Crossrail costs blow out to £18bn as further delays announced
Troubled London rail project won't full open until 2021 says TfL
Costs on London's troubled Crossrail line have blown out to more than £18bn with its final completion now pushed back to 2021 at the earliest, Transport for London (TfL) said on Friday.
The central section of the line, which will eventually run west-to-east across London from Heathrow airport to Canary Wharf, has been beset by signalling software problems.
Known officially as the Elizabeth line, the project was allocated £14.8bn in 2010 which eventually swelled to £17.6bn with the latest increase pushing it beyond £18bn.
Originally meant to open in 2018, the line is expected to carry 200m passengers a year, running between stations such as Paddington to Canary Wharf in only 17 minutes.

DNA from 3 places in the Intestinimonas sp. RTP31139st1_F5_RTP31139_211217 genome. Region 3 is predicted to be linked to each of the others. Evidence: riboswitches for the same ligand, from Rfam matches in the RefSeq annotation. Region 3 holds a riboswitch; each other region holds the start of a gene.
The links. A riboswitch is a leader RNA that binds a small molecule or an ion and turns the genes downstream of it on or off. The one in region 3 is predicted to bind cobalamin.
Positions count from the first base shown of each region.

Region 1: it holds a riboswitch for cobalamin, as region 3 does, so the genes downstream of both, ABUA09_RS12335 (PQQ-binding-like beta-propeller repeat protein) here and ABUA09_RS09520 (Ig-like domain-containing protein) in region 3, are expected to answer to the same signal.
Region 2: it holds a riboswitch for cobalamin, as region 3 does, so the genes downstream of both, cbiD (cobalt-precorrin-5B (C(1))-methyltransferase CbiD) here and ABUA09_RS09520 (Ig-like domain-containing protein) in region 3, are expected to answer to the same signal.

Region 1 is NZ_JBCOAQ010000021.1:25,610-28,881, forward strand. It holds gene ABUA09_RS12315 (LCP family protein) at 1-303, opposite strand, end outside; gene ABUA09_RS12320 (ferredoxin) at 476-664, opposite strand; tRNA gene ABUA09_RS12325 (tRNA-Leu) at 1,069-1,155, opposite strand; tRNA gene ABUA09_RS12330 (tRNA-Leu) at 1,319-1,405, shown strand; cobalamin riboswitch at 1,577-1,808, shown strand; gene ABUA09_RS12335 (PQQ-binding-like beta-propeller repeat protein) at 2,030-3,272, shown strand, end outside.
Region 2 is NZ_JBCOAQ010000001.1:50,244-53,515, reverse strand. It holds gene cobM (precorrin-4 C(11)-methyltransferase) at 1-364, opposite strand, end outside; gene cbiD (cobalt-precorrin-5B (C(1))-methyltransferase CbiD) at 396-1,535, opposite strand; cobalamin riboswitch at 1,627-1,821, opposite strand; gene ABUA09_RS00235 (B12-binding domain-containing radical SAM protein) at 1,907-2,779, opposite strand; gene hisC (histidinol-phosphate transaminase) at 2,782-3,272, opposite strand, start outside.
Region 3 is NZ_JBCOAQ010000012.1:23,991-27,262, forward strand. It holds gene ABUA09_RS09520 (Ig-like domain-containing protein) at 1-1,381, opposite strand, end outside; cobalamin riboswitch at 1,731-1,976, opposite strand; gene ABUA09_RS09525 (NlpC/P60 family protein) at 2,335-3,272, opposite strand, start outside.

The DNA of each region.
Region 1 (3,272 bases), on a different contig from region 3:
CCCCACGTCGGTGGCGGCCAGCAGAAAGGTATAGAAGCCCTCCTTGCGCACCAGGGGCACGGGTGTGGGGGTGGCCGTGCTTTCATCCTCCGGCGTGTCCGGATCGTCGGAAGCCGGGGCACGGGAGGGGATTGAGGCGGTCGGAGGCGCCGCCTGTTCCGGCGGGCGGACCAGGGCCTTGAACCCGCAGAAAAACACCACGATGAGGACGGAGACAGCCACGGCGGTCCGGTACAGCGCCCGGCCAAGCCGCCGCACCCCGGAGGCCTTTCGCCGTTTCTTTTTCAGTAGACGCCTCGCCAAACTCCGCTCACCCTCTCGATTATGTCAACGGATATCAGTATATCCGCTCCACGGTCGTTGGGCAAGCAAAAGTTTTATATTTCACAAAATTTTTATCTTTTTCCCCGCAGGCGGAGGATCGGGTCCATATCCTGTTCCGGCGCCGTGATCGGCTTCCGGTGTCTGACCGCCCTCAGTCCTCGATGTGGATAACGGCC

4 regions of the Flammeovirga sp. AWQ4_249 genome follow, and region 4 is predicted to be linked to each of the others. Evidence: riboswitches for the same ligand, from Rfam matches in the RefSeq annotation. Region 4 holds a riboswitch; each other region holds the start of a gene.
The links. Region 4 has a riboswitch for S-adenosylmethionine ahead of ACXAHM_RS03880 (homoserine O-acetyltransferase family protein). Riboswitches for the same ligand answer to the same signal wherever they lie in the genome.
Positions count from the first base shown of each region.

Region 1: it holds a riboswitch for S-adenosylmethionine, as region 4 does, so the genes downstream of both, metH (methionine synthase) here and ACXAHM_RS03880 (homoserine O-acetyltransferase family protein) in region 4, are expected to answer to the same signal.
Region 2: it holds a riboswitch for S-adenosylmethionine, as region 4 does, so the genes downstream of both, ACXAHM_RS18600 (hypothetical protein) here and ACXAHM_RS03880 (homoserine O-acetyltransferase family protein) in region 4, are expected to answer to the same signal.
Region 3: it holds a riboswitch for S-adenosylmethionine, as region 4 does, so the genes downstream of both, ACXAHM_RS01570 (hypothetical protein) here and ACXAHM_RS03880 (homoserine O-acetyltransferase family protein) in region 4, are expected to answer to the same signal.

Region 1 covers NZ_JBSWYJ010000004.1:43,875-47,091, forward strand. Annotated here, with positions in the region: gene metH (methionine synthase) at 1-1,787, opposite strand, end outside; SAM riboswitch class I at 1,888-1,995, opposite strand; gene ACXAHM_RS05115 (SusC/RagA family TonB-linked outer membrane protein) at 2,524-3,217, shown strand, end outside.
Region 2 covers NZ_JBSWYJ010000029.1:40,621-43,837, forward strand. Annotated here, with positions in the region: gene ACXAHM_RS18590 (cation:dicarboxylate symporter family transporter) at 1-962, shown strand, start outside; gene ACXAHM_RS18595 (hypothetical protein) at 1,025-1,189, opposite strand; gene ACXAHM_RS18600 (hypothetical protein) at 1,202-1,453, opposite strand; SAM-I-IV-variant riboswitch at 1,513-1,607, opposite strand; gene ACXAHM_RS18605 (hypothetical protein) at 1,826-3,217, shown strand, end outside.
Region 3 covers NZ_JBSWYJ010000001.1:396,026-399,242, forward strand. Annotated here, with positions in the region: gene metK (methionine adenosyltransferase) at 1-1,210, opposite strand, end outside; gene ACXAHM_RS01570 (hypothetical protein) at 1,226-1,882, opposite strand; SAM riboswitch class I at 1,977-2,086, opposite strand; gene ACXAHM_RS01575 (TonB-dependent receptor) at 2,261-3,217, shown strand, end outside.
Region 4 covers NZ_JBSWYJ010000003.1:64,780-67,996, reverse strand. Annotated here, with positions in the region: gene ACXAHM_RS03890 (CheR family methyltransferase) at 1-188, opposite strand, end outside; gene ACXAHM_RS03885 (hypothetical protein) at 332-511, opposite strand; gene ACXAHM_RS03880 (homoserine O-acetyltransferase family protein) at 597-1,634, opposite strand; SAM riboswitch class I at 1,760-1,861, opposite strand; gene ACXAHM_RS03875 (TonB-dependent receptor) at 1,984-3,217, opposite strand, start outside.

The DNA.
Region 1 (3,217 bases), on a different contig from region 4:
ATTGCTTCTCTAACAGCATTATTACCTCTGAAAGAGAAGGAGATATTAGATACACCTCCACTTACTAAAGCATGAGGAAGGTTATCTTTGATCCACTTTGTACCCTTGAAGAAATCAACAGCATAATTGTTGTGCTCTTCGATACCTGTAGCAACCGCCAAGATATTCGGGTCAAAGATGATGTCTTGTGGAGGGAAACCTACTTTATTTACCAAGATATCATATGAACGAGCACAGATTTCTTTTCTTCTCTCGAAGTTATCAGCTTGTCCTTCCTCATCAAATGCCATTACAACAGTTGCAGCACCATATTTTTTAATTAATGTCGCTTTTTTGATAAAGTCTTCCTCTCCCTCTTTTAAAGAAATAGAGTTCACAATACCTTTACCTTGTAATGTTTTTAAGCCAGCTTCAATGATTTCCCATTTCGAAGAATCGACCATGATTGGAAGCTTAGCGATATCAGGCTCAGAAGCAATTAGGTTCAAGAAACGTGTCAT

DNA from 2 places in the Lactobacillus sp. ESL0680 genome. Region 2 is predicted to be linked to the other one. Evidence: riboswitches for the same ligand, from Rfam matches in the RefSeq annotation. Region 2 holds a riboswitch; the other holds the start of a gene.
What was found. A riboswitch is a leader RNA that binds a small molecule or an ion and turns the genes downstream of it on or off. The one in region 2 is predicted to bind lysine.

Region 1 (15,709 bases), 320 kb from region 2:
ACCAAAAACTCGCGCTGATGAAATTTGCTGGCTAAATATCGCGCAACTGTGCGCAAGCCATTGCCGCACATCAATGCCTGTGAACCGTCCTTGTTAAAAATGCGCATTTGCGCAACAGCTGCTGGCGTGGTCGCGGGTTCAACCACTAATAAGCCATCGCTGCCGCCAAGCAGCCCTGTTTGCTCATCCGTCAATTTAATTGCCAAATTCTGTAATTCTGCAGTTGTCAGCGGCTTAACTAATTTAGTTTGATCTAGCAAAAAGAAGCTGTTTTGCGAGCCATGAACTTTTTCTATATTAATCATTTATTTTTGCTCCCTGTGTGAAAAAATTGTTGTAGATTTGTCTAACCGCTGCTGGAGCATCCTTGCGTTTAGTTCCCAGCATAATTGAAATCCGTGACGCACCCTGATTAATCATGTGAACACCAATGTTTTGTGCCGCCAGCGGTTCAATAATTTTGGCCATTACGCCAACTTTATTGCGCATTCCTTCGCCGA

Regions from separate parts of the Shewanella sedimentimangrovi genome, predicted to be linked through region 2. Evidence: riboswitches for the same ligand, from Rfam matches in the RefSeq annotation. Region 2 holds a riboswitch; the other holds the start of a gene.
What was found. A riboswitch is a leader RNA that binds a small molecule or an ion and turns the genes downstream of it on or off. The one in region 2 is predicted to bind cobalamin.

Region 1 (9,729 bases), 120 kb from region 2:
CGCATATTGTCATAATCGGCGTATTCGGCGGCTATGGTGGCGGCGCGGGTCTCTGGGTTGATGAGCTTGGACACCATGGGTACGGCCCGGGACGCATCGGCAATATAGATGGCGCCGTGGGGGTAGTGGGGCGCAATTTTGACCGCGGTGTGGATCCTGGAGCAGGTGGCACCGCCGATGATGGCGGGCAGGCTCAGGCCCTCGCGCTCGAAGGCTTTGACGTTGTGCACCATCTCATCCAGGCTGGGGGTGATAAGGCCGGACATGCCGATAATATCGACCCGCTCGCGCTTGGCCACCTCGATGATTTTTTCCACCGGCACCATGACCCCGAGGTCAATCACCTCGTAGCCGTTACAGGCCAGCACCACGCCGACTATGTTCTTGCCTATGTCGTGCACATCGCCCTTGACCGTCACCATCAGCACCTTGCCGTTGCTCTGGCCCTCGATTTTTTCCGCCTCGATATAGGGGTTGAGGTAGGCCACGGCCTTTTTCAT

“The latest projections now show a central cost forecast (including risk contingency) of approximately £15,363bn, which is £400m more than the funding committed under the financing package,” TfL said in a statement.
“Further modelling scenarios consider even higher levels of risk of £650m more than the funding committed under the financing package.”
TfL said it had agreed with the Department for Transport that the financing package would stay in place and was in talks with the government on how to cover the extra costs.
Crossrail chief executive Mark Wild said two “critical paths” for the project remained software development for signalling and train systems and the assurance and handover process for the railway, which both involved safety certification.
“These must be done to the highest quality standards to ensure reliability of the railway from day one of passenger service.
“We are doing everything we can to complete the Elizabeth line as quickly as we can but there are no shortcuts to delivering this hugely complex railway. The Elizabeth line must be completed to the highest safety and quality standards.”